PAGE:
This addition to our Decade of Centenaries series is quite unusual and not very well known. From November 1922 until January 1923 there was a flurry of correspondence between Desmond FitzGerald, Irish Pro-Treaty Minister of External Affairs, and Mark Sturgis, Irish Colonial Office, concerning the establishment of an internment camp for Republican prisoners on the Island of St. Helena and the cost of such an undertaking.
The documents speak for themselves so this blog will consist mainly of images of the letters, reports and papers (all secret of course). These highlight the time and effort that went into investigating if this remote island, once the home of Napoleon, could indeed house Irish Republican prisoners.
The report below is 16 pages and goes into great detail about the logistics of getting prisoners to the island, the topography and natural resources on the island and, most importantly, the financial cost of this proposal. It is signed by M.J. Burke from the Office of Public Works.
Another report by Burke followed on 3 January 1923 with the forwarding letter by Thomas Le Fanu, Office of Public Works, in which he stated that this additional information was obtained from a ‘private source’.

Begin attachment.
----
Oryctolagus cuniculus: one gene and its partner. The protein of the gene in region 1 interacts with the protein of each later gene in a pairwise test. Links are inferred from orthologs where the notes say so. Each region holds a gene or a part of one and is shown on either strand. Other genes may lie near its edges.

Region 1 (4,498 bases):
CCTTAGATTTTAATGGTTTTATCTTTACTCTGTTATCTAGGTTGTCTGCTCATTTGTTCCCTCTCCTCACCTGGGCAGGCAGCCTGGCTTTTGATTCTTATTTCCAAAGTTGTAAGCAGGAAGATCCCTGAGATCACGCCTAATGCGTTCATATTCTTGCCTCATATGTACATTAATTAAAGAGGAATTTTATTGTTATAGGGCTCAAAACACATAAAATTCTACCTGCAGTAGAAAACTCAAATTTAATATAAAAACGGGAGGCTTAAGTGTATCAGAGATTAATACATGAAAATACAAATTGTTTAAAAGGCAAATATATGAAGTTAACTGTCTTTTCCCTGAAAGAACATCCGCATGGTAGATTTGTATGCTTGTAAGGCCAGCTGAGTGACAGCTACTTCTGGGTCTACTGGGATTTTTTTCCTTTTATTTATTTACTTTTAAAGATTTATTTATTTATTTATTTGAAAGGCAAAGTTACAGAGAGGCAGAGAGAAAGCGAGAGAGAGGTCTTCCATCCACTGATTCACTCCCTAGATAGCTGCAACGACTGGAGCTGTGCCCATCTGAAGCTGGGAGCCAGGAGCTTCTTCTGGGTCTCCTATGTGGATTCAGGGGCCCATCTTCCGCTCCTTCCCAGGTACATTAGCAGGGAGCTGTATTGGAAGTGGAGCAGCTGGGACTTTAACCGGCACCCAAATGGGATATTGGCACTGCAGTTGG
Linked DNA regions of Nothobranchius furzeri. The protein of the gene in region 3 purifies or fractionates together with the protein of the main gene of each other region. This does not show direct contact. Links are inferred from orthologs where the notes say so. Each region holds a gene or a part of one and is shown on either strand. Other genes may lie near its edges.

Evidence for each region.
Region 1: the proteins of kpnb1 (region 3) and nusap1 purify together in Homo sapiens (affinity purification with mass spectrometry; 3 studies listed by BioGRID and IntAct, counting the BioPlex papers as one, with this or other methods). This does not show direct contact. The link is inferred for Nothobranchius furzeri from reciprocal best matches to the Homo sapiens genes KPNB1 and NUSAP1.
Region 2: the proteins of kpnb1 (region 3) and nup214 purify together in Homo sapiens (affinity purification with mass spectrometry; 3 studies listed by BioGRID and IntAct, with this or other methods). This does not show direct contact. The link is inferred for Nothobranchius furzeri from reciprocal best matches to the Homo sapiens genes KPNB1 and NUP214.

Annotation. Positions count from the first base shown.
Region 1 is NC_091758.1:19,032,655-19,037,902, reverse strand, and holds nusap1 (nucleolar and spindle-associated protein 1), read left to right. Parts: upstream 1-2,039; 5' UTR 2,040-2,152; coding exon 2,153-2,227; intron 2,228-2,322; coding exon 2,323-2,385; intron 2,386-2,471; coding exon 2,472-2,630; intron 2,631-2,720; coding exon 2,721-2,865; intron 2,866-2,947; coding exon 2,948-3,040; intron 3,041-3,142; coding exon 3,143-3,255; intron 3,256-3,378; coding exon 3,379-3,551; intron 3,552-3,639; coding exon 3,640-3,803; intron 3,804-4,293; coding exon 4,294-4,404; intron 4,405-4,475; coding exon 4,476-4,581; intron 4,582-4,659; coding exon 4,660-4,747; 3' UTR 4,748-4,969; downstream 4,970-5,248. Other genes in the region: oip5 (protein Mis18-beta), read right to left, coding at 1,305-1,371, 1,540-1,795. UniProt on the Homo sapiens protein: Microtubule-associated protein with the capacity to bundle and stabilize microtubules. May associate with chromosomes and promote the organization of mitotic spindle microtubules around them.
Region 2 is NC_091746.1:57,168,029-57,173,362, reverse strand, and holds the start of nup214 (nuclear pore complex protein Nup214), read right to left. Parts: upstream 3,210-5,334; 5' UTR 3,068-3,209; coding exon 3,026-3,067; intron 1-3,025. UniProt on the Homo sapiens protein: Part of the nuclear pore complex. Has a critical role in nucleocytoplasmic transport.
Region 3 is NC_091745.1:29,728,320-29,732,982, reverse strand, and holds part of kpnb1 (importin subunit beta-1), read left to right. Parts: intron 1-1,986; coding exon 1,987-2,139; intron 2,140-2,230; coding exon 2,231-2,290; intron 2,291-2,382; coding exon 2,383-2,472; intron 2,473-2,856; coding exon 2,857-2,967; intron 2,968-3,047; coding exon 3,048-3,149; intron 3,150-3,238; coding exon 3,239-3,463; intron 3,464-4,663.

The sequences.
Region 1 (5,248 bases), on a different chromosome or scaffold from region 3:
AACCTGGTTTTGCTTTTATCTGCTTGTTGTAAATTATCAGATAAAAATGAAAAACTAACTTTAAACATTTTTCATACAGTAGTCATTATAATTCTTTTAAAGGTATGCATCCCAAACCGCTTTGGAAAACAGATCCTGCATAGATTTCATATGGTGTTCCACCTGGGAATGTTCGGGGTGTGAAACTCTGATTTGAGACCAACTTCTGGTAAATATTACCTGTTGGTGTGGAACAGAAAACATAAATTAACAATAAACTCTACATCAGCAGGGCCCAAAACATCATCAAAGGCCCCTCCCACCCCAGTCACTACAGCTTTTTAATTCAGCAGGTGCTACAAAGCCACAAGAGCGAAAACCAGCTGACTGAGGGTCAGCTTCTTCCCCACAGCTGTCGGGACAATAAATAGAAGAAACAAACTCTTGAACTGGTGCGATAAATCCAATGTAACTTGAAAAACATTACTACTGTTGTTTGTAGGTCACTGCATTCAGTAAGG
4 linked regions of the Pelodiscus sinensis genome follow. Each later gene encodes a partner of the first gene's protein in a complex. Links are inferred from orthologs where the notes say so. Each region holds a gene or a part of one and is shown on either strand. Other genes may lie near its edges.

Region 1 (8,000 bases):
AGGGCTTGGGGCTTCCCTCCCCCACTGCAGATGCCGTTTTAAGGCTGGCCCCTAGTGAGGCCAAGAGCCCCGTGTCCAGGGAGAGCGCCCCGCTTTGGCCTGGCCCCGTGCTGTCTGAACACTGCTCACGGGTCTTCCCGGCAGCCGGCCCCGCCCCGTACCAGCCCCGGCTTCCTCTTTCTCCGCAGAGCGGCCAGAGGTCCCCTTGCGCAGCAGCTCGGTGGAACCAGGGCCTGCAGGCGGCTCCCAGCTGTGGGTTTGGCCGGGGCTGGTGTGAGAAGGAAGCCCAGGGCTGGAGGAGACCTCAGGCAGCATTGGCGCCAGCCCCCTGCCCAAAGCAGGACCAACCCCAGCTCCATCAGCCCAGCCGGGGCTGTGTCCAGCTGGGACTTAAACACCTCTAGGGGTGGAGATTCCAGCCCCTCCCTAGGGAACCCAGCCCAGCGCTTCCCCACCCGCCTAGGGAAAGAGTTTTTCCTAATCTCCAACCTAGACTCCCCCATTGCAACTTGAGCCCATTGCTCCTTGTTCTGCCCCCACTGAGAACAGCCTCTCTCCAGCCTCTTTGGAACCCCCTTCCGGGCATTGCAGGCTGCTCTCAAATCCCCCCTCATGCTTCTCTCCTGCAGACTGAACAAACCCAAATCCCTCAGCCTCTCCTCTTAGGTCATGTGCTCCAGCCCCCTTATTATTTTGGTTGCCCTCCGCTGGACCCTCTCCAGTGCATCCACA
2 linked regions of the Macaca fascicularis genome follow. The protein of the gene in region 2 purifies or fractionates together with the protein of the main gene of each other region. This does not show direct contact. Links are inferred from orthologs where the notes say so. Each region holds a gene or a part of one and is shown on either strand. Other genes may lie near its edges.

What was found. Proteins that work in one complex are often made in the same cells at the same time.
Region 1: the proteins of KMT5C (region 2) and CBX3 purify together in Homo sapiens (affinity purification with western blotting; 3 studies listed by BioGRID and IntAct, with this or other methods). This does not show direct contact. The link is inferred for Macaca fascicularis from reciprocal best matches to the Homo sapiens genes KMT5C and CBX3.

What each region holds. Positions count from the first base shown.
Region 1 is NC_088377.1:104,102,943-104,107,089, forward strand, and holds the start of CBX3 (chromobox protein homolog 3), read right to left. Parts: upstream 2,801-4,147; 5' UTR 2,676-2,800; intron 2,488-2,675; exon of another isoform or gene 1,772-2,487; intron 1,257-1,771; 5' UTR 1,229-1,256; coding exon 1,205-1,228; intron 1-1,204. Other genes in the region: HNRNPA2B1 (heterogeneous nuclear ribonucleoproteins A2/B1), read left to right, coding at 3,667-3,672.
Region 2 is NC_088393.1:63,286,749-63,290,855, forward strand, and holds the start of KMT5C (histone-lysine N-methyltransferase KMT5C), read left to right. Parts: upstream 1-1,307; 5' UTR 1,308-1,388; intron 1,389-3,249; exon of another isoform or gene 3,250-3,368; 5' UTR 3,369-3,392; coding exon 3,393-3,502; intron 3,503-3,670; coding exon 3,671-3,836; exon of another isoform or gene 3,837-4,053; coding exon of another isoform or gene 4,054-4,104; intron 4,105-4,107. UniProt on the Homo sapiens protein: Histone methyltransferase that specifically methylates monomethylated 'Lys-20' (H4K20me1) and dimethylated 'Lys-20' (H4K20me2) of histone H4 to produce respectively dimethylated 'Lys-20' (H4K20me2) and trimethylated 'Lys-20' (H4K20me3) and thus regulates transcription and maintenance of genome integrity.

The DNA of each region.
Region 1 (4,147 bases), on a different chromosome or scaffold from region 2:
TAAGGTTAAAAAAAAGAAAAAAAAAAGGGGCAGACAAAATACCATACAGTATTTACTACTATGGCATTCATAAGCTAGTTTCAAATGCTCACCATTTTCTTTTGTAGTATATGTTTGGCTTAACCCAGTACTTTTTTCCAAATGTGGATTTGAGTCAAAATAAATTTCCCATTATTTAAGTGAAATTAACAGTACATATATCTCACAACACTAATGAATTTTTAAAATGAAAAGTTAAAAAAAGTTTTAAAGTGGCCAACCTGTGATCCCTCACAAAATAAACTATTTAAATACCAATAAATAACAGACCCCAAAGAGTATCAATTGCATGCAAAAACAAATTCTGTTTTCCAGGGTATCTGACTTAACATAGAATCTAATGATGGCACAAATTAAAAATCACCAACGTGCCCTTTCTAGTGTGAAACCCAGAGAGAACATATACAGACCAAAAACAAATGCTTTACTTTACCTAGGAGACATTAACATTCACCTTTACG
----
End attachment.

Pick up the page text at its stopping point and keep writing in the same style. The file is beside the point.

Two interesting letters within this file can be seen below. The first is a copy of a letter from N.J. Loughnane, Vice Regal Lodge, to Sturgis informing him that having discussed the issue with
..Mr. Cosgrave and General Mulcahy who agreed that wherever possible British Military offenders against the [Irish] Civil law would be handed over to their own military authorities for trial and punishment…
Despite this concession being made and all the research into the island being a viable internment camp, it is noted in the report entitled ‘Camp in St Helena’ that the ‘British Government have so far given no decision as to weather they will allot portion of the island to us’.
In the end Irish Republican prisoners were not interred on St Helena and reading about the climate, food supply and lodging available on the island they may have been glad not to!
- This post was researched and written by Meadhbh Murphy, Archivist, UCD Archives.